The Kindle stores its annotations in a Mobipocket (".mobi") file for each document and in one long text file named "My Clippings.txt." In this post I describe a system that synchronizes these annotations with PDF versions of the corresponding documents on a computer.
This system is embodied in an Applescript that parses the My Clippings file and controls the Skim PDF reader. The script first parses the clippings file. It then searches through the clippings and isolates any that come from documents on the kindle matching the filename of the currently open PDF file (the "pertinent clippings"). The script then iterates through each of the pertinent clippings, locating the matching text or location in the PDF document and applying highlights or adding notes where appropriate. The end result is an annotated, printable PDF document that matches the document on the kindle.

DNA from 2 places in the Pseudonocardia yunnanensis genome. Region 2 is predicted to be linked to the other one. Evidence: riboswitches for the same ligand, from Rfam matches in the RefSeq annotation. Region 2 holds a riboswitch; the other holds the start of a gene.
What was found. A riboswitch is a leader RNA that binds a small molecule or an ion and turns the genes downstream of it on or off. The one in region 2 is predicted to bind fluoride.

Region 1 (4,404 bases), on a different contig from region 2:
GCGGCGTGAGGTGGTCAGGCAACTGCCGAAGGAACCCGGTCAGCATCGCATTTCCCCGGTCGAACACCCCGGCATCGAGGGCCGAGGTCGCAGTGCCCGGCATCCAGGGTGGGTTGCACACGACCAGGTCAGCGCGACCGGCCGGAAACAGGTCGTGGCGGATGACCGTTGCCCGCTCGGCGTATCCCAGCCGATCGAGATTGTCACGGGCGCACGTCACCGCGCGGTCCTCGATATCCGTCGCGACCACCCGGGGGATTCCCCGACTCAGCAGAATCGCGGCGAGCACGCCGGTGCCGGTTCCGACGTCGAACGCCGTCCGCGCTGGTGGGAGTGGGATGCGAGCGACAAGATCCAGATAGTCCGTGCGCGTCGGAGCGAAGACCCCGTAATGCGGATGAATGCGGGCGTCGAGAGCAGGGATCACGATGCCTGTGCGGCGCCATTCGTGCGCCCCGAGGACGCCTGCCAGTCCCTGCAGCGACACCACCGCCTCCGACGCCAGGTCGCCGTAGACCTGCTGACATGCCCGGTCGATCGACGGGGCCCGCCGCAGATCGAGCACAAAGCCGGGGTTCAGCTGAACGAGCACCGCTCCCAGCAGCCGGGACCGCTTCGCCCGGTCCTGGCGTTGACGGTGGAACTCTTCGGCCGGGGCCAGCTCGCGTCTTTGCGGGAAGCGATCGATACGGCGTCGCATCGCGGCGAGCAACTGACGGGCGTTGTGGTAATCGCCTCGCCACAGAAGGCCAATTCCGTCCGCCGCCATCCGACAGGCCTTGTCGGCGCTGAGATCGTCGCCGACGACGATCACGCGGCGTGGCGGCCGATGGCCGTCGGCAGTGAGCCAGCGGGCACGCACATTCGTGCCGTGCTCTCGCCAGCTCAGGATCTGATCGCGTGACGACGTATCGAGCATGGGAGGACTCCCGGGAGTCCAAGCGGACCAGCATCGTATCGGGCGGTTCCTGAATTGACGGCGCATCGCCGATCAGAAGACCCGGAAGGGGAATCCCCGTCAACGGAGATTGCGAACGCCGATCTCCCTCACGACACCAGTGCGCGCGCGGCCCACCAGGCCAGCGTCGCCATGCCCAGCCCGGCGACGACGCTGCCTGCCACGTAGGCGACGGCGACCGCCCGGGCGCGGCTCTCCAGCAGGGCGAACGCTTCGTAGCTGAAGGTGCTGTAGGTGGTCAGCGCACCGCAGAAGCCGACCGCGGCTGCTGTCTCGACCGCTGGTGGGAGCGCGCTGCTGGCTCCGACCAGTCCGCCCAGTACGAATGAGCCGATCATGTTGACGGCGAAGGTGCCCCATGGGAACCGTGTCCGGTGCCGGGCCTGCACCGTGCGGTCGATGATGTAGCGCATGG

You can download the script here: http://dl.dropbox.com/u/2541109/KindleClippings.scpt
. Before running the script, be sure to change the value of MyEmail to match your sending address and to verify that the Kindle mount point defined in MyClippingsFile is correct. You'll also need the free Skim PDF Reader.
To use it, send or copy a document file to your kindle. Remember, the kindle supports RTF, DOC, TXT and other common text formats and it will convert them into MobiPocket files internally for easier reading. Make some notes. Then take the same document that you just sent to the kindle and convert it to a PDF, e.g. by using the print to PDF feature in Mac OS X. Be sure to keep the filename the same. Open that same PDF in Skim and run the script. The highlights and notes should appear in the PDF.
If you're interested in how this works, read more on my blog here: http://everythingnotforbiddeniscompu...-notes-in.html